Date

12-2013

Degree Name

BS in Electrical Engineering

Department

Electrical Engineering Department

Advisor

Tina Smilkstein

Abstract

In 2011 health care costs for transplants were over 12 billion dollars in the United States for evaluation, procurement, facilities use, physicians, and post-transplant check-ups. In 2012 burns hospitalized 40,000 people and over 17,000 people received organ transplants. Sadly, the number of organ donors greatly lags the number of people on the transplant waiting list and the gap has widened over the decades. While preventative health care is extremely important, researching tissue engineering (TE) to treat patients in fatal condition provides alternatives for replacing or repairing a variety of damaged tissue. These alternative treatments can considerably reduce the supply-demand gap for transplant organs and hopefully reduce the cost of such procedures in the future. Breakthroughs in TE such as tracheal transplants, porcine heart valves, dermal tissue, and others show substantial potential in the medical field. However, technology for this relatively new field of research limits its progress. For example, growing tissues require a specific environment for stability and optimum growth. In this project a laminar flow hood is built which sustains an ideal tissue environment and can assist TE research and development. This paper outlines the control system for a laminar flow hood, also referred to as a tissue engineering hood, in which scientists could engineer and investigate tissues. The laminar flow hood keeps tissues alive by regulating CO2 concentration, temperature, airflow, and humidity to provide the optimum environment for tissues to thrive.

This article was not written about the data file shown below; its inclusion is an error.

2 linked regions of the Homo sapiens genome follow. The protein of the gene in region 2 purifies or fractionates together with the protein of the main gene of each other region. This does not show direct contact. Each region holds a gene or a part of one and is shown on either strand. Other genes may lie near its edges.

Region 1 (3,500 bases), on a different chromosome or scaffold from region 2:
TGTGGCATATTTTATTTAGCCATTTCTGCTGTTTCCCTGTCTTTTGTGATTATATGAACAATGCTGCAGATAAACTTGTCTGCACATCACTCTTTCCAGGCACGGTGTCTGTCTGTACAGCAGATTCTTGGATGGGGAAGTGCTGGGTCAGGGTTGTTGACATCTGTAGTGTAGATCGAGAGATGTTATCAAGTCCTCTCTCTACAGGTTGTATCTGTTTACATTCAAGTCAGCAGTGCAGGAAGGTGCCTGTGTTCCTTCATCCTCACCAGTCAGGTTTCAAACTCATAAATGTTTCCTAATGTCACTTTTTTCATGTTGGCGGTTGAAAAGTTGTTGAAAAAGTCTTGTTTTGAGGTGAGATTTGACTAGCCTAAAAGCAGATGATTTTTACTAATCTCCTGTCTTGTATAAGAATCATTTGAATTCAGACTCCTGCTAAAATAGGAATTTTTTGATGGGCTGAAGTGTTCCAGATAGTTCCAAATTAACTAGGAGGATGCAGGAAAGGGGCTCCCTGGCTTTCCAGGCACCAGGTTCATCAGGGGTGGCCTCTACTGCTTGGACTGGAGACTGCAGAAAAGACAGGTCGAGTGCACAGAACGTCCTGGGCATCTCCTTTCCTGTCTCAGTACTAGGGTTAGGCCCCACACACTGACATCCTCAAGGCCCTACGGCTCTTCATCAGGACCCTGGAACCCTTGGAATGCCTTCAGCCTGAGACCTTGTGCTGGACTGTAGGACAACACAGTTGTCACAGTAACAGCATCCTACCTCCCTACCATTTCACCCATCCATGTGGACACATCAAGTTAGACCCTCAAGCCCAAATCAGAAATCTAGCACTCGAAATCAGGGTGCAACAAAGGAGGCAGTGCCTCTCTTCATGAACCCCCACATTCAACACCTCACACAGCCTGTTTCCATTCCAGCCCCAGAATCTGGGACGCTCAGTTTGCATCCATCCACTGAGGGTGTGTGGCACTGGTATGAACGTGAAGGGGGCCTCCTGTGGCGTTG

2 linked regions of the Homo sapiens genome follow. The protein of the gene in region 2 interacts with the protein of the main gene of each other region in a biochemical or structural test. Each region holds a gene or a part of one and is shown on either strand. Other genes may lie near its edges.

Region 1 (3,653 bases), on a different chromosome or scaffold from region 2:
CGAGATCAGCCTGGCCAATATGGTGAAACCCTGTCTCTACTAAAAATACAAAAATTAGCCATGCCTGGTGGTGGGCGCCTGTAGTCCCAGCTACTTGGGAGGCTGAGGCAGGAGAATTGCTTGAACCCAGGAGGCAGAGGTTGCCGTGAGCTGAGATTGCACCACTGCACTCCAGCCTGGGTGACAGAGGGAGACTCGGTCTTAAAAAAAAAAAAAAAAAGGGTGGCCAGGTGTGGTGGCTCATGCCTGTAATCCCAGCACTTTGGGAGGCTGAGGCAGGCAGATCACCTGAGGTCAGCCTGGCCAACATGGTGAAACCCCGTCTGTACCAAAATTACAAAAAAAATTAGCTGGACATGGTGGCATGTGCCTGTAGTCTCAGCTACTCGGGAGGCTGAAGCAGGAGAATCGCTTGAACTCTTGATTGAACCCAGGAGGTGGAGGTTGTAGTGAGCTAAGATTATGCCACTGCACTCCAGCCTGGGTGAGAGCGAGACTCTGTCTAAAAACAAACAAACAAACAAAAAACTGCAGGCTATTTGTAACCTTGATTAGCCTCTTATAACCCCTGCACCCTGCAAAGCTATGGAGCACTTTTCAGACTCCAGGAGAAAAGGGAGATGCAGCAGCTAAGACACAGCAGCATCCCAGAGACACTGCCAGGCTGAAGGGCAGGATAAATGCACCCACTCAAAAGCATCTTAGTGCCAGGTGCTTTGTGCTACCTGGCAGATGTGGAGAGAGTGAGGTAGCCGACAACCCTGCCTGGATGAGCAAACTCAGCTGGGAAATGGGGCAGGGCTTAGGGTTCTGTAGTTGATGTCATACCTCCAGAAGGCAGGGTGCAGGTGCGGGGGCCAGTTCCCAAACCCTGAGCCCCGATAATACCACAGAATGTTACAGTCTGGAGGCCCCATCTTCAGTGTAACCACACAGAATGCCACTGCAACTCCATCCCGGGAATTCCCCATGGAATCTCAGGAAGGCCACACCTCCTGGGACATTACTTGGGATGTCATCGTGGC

Included in

Biomedical Commons

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